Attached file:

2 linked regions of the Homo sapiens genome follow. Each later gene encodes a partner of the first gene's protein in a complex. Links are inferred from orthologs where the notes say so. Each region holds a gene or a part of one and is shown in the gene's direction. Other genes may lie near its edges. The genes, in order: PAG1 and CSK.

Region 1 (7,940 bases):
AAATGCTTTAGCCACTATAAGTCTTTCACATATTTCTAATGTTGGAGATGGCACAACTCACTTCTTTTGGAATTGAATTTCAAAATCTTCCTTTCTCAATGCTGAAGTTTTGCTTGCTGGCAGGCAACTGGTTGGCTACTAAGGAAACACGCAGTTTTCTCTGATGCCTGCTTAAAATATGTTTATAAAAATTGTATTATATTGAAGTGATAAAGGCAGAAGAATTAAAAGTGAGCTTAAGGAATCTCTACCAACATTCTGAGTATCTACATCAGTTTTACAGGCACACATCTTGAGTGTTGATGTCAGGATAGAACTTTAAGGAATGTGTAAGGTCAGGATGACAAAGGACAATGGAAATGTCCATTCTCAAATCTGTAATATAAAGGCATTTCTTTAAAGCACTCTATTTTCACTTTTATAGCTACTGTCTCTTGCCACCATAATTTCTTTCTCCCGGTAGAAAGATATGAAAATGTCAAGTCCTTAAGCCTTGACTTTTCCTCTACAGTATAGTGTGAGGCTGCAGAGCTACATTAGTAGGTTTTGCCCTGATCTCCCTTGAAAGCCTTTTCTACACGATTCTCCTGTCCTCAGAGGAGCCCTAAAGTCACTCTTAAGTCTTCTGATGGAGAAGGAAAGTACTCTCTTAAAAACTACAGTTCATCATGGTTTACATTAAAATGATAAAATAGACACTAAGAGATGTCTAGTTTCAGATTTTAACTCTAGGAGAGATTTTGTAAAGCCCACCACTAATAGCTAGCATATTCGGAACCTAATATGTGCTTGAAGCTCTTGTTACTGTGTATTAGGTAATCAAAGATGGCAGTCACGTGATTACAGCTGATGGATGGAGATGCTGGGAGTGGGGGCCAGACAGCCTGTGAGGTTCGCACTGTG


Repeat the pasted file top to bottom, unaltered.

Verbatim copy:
2 linked regions of the Homo sapiens genome follow. Each later gene encodes a partner of the first gene's protein in a complex. Links are inferred from orthologs where the notes say so. Each region holds a gene or a part of one and is shown in the gene's direction. Other genes may lie near its edges. The genes, in order: PAG1 and CSK.

Region 1 (7,940 bases):
AAATGCTTTAGCCACTATAAGTCTTTCACATATTTCTAATGTTGGAGATGGCACAACTCACTTCTTTTGGAATTGAATTTCAAAATCTTCCTTTCTCAATGCTGAAGTTTTGCTTGCTGGCAGGCAACTGGTTGGCTACTAAGGAAACACGCAGTTTTCTCTGATGCCTGCTTAAAATATGTTTATAAAAATTGTATTATATTGAAGTGATAAAGGCAGAAGAATTAAAAGTGAGCTTAAGGAATCTCTACCAACATTCTGAGTATCTACATCAGTTTTACAGGCACACATCTTGAGTGTTGATGTCAGGATAGAACTTTAAGGAATGTGTAAGGTCAGGATGACAAAGGACAATGGAAATGTCCATTCTCAAATCTGTAATATAAAGGCATTTCTTTAAAGCACTCTATTTTCACTTTTATAGCTACTGTCTCTTGCCACCATAATTTCTTTCTCCCGGTAGAAAGATATGAAAATGTCAAGTCCTTAAGCCTTGACTTTTCCTCTACAGTATAGTGTGAGGCTGCAGAGCTACATTAGTAGGTTTTGCCCTGATCTCCCTTGAAAGCCTTTTCTACACGATTCTCCTGTCCTCAGAGGAGCCCTAAAGTCACTCTTAAGTCTTCTGATGGAGAAGGAAAGTACTCTCTTAAAAACTACAGTTCATCATGGTTTACATTAAAATGATAAAATAGACACTAAGAGATGTCTAGTTTCAGATTTTAACTCTAGGAGAGATTTTGTAAAGCCCACCACTAATAGCTAGCATATTCGGAACCTAATATGTGCTTGAAGCTCTTGTTACTGTGTATTAGGTAATCAAAGATGGCAGTCACGTGATTACAGCTGATGGATGGAGATGCTGGGAGTGGGGGCCAGACAGCCTGTGAGGTTCGCACTGTG